Drinking plenty of water and taking pain medication, like aspirin and paracetamol, is a good way to start treating symptoms. If your headache disappears quickly after consuming medicine and water, this means that it was likely caused by dehydration and not AMS. However, if the headache continues or you start to experience more symptoms, it is a sign that you have acute mountain sickness and need to take the necessary precautions to help your body adapt to an environment with less oxygen.

If you believe you may have AMS, it is important to stop any physical activity and not climb to a higher altitude. Instead, remain at your current altitude for a few days until your symptoms are gone. Once your symptoms have fully disappeared, you may cautiously continue your physical activity or ascent to a higher elevation.

You may also feel an inability to sleep or eat

Once you've recognized that your headache is not from dehydration, you will start noticing more symptoms of AMS including a loss of appetite and problems sleeping. During this time, you may find it difficult to eat at all without feeling sick. However, despite this, it is important to continue eating to keep your energy levels up.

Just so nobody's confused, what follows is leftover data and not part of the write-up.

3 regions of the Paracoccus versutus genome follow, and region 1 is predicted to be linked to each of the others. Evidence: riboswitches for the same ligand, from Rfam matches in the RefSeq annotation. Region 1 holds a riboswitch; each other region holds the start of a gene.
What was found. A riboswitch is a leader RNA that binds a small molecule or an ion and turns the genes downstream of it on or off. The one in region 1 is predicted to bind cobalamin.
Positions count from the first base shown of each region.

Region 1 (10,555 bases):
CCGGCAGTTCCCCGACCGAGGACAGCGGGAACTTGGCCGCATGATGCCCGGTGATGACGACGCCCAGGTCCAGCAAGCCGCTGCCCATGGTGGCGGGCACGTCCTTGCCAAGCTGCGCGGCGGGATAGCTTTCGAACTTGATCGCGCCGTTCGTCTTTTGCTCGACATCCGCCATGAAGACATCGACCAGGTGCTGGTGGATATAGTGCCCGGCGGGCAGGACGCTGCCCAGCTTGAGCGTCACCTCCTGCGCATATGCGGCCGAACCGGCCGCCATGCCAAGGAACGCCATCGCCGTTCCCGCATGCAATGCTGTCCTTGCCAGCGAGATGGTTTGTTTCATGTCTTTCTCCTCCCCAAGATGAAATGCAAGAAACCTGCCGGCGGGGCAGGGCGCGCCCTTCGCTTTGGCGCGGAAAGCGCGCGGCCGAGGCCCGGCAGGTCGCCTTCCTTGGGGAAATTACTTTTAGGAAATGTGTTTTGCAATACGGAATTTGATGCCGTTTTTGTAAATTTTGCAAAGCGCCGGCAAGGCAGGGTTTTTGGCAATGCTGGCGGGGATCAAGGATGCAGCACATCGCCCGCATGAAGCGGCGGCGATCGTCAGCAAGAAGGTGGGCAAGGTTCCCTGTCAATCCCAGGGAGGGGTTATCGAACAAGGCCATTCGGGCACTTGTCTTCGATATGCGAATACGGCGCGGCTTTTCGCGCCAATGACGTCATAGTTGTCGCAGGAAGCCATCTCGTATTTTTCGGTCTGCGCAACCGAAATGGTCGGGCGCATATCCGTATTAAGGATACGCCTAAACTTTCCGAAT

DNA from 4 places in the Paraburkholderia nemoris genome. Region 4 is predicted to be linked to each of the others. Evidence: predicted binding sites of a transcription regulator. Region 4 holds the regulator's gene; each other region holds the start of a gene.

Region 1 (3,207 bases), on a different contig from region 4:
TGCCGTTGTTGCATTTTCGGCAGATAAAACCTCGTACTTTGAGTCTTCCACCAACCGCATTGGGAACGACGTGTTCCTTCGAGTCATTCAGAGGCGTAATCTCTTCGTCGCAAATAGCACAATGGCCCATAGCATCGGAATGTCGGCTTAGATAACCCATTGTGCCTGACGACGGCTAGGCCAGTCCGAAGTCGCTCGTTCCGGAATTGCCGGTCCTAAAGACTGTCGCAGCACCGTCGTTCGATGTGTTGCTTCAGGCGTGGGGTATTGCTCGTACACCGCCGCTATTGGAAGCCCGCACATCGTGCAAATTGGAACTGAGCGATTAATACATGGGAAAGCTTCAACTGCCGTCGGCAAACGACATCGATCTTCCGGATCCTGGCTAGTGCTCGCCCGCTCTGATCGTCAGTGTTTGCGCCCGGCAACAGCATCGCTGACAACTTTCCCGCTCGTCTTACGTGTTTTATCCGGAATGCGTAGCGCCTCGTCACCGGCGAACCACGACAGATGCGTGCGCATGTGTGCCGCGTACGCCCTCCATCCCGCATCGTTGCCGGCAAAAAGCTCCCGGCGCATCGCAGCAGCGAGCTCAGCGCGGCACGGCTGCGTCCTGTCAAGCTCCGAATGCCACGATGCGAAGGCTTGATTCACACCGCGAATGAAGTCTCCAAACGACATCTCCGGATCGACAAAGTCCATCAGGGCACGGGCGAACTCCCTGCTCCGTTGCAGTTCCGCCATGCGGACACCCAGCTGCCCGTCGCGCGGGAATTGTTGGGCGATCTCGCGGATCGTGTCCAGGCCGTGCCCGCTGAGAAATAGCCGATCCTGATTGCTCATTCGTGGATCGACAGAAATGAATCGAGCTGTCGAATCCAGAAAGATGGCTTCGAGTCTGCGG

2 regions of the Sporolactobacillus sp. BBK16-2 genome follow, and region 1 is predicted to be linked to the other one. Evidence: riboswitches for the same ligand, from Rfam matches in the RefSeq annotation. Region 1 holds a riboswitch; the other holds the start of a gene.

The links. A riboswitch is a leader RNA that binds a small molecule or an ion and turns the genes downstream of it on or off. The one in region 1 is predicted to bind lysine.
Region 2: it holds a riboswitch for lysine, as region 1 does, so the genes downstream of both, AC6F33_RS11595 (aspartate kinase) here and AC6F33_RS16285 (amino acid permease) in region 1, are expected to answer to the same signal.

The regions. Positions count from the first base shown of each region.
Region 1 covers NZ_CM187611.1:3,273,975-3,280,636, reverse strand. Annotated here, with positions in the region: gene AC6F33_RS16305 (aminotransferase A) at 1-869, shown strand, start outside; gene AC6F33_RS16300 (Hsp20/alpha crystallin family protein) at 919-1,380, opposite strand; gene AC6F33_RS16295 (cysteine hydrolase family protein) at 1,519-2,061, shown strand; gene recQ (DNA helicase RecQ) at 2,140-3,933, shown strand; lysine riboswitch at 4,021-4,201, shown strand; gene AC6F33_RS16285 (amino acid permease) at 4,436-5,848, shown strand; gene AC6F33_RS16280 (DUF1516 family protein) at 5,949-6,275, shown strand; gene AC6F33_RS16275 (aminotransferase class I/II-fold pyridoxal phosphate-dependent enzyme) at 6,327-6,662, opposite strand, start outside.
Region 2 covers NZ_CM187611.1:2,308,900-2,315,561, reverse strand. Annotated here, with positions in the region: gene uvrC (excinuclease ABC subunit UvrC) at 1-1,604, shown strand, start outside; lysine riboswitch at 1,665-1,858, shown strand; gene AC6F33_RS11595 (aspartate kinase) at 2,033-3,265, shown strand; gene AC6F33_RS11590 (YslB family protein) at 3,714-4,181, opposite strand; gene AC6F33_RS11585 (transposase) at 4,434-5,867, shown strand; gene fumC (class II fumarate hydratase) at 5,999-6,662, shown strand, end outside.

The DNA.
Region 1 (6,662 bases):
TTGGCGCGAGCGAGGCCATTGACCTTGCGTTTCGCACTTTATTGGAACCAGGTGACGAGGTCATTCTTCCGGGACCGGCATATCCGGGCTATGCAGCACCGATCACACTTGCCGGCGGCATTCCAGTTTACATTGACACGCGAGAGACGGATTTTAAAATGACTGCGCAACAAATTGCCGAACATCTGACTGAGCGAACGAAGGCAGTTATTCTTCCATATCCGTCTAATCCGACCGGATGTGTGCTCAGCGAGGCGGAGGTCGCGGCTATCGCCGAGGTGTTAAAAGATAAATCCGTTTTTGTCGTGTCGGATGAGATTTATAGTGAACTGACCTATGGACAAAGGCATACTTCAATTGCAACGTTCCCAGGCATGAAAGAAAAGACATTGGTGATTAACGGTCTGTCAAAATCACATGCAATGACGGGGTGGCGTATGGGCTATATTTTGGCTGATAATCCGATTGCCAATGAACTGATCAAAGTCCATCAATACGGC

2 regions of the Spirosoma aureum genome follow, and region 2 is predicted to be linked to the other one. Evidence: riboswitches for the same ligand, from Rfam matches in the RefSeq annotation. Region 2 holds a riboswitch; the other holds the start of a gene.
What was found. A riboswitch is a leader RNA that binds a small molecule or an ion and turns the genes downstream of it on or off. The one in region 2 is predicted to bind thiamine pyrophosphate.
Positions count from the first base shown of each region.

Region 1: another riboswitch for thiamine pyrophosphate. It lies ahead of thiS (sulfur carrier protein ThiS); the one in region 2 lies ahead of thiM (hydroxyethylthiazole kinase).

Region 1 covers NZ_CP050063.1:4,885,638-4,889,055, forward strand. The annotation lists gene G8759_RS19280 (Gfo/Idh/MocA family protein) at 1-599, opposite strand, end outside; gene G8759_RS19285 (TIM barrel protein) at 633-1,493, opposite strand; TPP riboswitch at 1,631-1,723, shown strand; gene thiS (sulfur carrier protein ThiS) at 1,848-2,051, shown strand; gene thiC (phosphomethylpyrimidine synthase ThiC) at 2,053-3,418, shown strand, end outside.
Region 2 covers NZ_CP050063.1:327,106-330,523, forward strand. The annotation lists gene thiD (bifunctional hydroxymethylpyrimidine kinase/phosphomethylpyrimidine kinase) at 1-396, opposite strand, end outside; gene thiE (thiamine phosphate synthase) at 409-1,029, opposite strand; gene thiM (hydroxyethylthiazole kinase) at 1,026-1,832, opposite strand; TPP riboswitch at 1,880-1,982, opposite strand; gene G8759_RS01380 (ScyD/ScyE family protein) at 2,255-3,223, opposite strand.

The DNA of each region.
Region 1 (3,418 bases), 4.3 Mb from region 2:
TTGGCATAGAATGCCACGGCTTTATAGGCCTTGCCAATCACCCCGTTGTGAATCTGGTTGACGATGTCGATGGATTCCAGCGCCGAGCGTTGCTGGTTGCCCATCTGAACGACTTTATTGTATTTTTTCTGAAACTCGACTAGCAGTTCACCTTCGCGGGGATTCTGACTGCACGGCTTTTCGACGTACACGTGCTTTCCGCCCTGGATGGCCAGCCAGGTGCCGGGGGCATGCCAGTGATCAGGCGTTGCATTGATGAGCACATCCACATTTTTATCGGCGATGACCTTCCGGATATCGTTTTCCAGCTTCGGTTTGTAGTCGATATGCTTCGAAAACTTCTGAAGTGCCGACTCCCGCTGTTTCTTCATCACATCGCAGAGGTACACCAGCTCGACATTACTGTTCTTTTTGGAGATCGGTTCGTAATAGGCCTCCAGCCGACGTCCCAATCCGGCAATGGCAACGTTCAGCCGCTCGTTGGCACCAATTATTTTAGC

According to an article published in the Journal of Wilderness Medicine, eating high-carb foods may help improve AMS symptoms and make you feel better faster. This is because carbohydrates require your body to use less oxygen to convert them into usable energy and they also provide a quick blood sugar boost. When experiencing AMS, you should not consume foods high in salt and avoid anything that can exacerbate dehydration like caffeine and alcohol.

One of the most frustrating aspects of AMS is that while sleep is necessary to recover and acclimatize, you will likely have insomnia and experience a very restless night. There's not much that can be done about this symptom except to try to get as much sleep as you can. You should never take any type of sleeping-inducing medicine when you have AMS.